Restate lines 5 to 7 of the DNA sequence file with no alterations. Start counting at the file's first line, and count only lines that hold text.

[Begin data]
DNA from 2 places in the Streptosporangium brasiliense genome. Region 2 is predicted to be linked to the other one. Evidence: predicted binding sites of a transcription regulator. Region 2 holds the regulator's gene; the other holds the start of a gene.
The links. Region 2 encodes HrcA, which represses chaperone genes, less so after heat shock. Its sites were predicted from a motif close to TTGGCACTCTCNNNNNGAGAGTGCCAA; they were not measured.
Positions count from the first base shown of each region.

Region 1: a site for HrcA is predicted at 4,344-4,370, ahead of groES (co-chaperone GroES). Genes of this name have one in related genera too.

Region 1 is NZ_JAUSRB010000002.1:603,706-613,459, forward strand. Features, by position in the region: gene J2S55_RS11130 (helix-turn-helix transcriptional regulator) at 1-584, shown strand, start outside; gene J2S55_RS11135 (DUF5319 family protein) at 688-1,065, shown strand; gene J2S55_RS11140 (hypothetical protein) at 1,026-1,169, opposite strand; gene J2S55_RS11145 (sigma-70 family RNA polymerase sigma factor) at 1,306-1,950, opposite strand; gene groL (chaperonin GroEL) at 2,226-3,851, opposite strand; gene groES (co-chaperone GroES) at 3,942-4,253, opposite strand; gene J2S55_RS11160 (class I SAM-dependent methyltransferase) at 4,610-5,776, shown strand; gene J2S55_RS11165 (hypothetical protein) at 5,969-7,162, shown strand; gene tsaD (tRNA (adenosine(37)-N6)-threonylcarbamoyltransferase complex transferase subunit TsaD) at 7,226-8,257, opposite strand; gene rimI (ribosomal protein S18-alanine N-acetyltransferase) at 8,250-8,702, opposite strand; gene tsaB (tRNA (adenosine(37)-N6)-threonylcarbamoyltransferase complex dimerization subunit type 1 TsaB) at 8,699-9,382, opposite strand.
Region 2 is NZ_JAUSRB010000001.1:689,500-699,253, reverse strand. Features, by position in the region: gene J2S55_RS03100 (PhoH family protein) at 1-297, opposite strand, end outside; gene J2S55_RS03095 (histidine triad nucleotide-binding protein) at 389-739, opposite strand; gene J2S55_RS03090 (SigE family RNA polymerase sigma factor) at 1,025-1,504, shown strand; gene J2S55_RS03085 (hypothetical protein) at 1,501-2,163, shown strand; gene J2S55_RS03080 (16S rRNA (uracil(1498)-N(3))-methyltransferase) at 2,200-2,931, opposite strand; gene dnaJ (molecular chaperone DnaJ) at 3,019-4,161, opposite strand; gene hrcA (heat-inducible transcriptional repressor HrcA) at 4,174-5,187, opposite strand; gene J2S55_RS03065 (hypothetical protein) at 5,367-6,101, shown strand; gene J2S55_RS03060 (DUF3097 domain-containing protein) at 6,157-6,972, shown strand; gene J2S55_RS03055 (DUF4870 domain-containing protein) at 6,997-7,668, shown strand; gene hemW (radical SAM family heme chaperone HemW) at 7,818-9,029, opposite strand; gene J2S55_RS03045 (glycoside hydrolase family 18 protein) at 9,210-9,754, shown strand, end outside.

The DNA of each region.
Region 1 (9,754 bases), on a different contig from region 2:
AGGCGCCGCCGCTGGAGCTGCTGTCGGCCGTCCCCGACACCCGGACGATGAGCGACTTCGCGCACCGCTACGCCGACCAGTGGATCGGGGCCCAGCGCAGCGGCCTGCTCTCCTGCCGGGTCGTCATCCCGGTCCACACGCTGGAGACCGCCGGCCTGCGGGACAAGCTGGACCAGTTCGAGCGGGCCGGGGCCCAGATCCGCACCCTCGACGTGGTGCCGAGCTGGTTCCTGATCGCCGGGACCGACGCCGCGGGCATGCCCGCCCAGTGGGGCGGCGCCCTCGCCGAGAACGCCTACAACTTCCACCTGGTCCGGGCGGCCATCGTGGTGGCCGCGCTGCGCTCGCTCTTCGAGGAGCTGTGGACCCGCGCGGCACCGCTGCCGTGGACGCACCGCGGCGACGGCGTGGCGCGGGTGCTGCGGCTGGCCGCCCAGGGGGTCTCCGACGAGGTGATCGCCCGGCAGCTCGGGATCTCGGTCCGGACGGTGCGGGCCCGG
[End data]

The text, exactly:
Region 1 is NZ_JAUSRB010000002.1:603,706-613,459, forward strand. Features, by position in the region: gene J2S55_RS11130 (helix-turn-helix transcriptional regulator) at 1-584, shown strand, start outside; gene J2S55_RS11135 (DUF5319 family protein) at 688-1,065, shown strand; gene J2S55_RS11140 (hypothetical protein) at 1,026-1,169, opposite strand; gene J2S55_RS11145 (sigma-70 family RNA polymerase sigma factor) at 1,306-1,950, opposite strand; gene groL (chaperonin GroEL) at 2,226-3,851, opposite strand; gene groES (co-chaperone GroES) at 3,942-4,253, opposite strand; gene J2S55_RS11160 (class I SAM-dependent methyltransferase) at 4,610-5,776, shown strand; gene J2S55_RS11165 (hypothetical protein) at 5,969-7,162, shown strand; gene tsaD (tRNA (adenosine(37)-N6)-threonylcarbamoyltransferase complex transferase subunit TsaD) at 7,226-8,257, opposite strand; gene rimI (ribosomal protein S18-alanine N-acetyltransferase) at 8,250-8,702, opposite strand; gene tsaB (tRNA (adenosine(37)-N6)-threonylcarbamoyltransferase complex dimerization subunit type 1 TsaB) at 8,699-9,382, opposite strand.
Region 2 is NZ_JAUSRB010000001.1:689,500-699,253, reverse strand. Features, by position in the region: gene J2S55_RS03100 (PhoH family protein) at 1-297, opposite strand, end outside; gene J2S55_RS03095 (histidine triad nucleotide-binding protein) at 389-739, opposite strand; gene J2S55_RS03090 (SigE family RNA polymerase sigma factor) at 1,025-1,504, shown strand; gene J2S55_RS03085 (hypothetical protein) at 1,501-2,163, shown strand; gene J2S55_RS03080 (16S rRNA (uracil(1498)-N(3))-methyltransferase) at 2,200-2,931, opposite strand; gene dnaJ (molecular chaperone DnaJ) at 3,019-4,161, opposite strand; gene hrcA (heat-inducible transcriptional repressor HrcA) at 4,174-5,187, opposite strand; gene J2S55_RS03065 (hypothetical protein) at 5,367-6,101, shown strand; gene J2S55_RS03060 (DUF3097 domain-containing protein) at 6,157-6,972, shown strand; gene J2S55_RS03055 (DUF4870 domain-containing protein) at 6,997-7,668, shown strand; gene hemW (radical SAM family heme chaperone HemW) at 7,818-9,029, opposite strand; gene J2S55_RS03045 (glycoside hydrolase family 18 protein) at 9,210-9,754, shown strand, end outside.

The DNA of each region.